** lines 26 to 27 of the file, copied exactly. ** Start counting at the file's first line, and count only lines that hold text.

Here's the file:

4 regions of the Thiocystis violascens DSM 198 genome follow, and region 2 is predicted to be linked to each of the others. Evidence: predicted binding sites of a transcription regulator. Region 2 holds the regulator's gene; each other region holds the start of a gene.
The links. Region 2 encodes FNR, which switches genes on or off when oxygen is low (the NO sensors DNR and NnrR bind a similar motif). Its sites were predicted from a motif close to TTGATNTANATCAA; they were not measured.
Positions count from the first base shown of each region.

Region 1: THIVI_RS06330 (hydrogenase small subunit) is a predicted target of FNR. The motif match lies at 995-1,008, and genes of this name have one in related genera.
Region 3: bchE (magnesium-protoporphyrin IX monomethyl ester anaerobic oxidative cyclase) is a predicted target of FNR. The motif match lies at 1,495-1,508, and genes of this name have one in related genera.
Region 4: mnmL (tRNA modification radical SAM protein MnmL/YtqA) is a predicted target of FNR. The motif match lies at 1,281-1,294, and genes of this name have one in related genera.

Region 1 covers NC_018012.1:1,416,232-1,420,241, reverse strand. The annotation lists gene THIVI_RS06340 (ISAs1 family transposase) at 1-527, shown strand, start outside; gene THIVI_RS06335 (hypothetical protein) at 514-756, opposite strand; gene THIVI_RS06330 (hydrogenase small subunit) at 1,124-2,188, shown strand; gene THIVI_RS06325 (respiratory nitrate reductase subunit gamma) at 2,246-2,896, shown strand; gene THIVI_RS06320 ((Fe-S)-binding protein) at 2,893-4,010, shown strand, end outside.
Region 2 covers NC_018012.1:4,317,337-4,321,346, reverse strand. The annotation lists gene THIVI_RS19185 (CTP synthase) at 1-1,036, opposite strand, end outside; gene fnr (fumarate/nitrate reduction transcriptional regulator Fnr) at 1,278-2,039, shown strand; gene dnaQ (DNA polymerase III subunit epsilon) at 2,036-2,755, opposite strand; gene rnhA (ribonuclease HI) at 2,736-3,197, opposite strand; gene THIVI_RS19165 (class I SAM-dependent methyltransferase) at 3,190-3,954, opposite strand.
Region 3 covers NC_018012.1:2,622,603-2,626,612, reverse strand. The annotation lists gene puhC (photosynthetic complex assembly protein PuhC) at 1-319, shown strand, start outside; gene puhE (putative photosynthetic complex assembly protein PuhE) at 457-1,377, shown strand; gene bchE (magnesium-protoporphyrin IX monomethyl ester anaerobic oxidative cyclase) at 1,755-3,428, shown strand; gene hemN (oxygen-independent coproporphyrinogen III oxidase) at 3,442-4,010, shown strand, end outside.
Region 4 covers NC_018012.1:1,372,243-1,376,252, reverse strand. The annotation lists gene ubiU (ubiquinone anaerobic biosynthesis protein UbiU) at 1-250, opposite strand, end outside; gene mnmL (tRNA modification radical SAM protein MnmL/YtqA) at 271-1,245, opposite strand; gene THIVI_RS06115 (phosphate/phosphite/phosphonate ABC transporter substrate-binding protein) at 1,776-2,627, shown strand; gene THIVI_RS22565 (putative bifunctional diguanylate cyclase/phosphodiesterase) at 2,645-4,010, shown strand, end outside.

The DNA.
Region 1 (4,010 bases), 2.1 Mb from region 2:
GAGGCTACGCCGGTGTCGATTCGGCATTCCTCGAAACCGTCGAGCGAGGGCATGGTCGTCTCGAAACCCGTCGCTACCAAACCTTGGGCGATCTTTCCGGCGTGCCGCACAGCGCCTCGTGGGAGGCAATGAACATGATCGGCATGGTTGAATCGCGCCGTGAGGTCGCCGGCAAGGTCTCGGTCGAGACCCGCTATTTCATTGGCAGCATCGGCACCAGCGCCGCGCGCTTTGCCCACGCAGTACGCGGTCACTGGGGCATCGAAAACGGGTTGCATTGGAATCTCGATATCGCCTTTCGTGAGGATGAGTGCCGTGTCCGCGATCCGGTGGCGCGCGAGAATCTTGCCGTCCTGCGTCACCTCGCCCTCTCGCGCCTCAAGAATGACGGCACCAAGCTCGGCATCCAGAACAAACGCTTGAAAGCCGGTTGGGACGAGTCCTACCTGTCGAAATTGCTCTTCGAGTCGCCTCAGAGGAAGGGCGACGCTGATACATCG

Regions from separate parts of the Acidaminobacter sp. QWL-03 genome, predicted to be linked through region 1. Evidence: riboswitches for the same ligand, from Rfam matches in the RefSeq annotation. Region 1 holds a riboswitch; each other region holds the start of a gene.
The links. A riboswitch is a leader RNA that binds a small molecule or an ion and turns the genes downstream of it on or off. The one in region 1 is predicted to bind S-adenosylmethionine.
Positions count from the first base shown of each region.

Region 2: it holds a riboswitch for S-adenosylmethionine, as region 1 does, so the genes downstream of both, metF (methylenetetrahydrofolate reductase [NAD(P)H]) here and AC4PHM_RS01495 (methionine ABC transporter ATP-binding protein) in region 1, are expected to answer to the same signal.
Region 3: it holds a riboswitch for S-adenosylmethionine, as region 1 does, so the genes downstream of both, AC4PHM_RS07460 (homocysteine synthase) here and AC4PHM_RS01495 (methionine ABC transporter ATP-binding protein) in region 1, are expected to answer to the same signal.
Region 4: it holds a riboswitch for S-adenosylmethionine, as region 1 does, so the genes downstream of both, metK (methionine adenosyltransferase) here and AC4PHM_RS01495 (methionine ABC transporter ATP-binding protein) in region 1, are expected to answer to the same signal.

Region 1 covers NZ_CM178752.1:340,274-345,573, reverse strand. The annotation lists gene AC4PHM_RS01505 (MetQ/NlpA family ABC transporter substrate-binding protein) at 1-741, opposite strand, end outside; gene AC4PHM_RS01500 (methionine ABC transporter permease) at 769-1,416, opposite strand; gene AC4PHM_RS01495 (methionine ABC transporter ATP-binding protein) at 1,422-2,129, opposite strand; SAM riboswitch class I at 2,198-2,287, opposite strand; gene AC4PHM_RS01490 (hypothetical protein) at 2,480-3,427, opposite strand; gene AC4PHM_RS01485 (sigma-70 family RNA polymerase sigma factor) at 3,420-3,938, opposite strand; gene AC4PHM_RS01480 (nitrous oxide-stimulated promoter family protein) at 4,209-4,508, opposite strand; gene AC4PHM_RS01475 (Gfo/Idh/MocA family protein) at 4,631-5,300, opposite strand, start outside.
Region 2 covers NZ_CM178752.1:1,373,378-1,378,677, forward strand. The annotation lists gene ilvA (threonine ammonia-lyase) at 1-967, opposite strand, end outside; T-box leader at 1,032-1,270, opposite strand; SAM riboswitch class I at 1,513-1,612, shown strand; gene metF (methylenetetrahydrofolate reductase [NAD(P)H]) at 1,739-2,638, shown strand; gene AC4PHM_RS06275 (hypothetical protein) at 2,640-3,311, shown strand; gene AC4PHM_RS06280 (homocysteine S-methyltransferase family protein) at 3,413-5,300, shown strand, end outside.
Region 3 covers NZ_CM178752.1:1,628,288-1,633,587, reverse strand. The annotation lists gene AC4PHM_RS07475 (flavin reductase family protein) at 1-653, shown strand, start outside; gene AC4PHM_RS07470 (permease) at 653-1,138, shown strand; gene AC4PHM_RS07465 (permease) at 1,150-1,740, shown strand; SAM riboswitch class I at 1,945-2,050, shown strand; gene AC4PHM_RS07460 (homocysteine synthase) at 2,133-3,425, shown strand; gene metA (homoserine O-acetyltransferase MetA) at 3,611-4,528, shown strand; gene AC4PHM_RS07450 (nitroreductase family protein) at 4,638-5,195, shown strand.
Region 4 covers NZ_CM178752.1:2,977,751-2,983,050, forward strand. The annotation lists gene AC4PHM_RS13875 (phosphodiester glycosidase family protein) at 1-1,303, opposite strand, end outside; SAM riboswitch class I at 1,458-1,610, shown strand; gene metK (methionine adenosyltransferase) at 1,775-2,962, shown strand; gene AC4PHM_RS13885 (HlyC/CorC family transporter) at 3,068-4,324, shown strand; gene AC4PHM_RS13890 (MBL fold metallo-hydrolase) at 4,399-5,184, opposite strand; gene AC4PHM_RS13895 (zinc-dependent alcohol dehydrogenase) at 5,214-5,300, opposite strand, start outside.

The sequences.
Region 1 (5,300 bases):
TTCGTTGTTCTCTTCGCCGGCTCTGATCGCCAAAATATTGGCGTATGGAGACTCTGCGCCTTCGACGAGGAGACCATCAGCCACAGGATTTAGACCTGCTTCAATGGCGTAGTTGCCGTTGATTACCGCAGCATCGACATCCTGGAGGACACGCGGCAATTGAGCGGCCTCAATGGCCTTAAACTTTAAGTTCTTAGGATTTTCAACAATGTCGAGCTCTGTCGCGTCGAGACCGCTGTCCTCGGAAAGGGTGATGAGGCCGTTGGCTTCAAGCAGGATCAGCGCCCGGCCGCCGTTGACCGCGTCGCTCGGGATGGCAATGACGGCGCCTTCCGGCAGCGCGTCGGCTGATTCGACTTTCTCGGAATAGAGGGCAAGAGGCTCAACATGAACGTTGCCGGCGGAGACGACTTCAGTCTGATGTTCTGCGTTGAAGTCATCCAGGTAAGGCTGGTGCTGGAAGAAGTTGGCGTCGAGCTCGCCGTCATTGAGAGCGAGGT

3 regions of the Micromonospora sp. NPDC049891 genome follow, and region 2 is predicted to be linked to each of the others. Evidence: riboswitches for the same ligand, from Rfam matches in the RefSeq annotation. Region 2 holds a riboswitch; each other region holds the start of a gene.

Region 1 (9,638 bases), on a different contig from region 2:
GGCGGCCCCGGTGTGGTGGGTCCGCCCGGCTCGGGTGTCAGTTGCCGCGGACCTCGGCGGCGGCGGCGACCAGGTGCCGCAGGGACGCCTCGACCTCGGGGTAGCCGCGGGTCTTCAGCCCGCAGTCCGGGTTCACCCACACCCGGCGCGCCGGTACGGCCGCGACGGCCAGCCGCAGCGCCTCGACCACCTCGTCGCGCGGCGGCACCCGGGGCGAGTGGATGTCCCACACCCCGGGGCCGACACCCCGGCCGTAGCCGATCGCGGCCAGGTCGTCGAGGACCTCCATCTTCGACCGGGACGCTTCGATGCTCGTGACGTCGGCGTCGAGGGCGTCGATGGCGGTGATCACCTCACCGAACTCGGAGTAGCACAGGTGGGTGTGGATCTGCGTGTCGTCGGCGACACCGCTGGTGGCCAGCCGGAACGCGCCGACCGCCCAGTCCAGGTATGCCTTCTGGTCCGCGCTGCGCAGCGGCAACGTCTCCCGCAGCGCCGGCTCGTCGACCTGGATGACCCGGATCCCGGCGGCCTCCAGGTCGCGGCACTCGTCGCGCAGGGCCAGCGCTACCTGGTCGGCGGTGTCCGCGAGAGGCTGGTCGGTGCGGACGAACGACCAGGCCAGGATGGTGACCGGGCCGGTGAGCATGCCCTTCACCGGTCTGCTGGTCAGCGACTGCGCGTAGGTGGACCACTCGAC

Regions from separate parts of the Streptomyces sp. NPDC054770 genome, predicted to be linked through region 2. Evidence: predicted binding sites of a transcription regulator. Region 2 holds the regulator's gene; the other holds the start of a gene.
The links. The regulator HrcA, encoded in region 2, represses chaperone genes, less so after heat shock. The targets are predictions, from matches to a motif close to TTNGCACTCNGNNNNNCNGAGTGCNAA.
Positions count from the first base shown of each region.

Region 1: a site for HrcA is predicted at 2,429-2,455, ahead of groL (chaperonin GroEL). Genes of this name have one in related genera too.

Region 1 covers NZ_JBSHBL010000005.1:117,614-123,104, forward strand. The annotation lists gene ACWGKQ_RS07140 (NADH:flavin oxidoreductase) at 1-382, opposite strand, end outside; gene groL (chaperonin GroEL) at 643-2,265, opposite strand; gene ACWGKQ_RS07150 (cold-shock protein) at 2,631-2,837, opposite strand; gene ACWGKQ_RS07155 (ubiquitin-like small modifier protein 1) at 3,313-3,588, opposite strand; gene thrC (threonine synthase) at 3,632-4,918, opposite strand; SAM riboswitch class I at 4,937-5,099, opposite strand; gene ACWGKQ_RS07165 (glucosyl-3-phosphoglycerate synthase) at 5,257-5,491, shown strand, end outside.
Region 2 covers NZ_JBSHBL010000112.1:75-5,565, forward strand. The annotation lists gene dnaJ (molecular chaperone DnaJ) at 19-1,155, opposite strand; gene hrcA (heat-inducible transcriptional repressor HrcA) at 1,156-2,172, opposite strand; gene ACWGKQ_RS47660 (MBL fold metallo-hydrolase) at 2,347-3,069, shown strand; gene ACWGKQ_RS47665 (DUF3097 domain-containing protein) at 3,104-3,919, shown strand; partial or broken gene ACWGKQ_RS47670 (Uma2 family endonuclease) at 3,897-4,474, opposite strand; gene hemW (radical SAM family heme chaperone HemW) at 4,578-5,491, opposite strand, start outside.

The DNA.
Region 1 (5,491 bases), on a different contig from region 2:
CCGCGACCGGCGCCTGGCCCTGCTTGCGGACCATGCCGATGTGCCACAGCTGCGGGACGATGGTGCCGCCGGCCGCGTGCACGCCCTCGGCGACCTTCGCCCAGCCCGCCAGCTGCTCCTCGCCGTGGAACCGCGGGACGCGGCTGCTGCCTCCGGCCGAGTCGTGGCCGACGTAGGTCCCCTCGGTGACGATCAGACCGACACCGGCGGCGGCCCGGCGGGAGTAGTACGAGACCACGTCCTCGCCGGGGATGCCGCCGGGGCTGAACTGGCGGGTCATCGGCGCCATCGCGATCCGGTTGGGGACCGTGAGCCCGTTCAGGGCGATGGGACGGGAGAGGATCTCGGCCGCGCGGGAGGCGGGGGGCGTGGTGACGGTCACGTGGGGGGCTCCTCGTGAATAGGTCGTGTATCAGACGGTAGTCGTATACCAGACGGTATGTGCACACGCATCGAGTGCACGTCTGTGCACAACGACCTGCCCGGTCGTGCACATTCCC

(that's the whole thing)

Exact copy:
TTCGTTGTTCTCTTCGCCGGCTCTGATCGCCAAAATATTGGCGTATGGAGACTCTGCGCCTTCGACGAGGAGACCATCAGCCACAGGATTTAGACCTGCTTCAATGGCGTAGTTGCCGTTGATTACCGCAGCATCGACATCCTGGAGGACACGCGGCAATTGAGCGGCCTCAATGGCCTTAAACTTTAAGTTCTTAGGATTTTCAACAATGTCGAGCTCTGTCGCGTCGAGACCGCTGTCCTCGGAAAGGGTGATGAGGCCGTTGGCTTCAAGCAGGATCAGCGCCCGGCCGCCGTTGACCGCGTCGCTCGGGATGGCAATGACGGCGCCTTCCGGCAGCGCGTCGGCTGATTCGACTTTCTCGGAATAGAGGGCAAGAGGCTCAACATGAACGTTGCCGGCGGAGACGACTTCAGTCTGATGTTCTGCGTTGAAGTCATCCAGGTAAGGCTGGTGCTGGAAGAAGTTGGCGTCGAGCTCGCCGTCATTGAGAGCGAGGT

3 regions of the Micromonospora sp. NPDC049891 genome follow, and region 2 is predicted to be linked to each of the others. Evidence: riboswitches for the same ligand, from Rfam matches in the RefSeq annotation. Region 2 holds a riboswitch; each other region holds the start of a gene.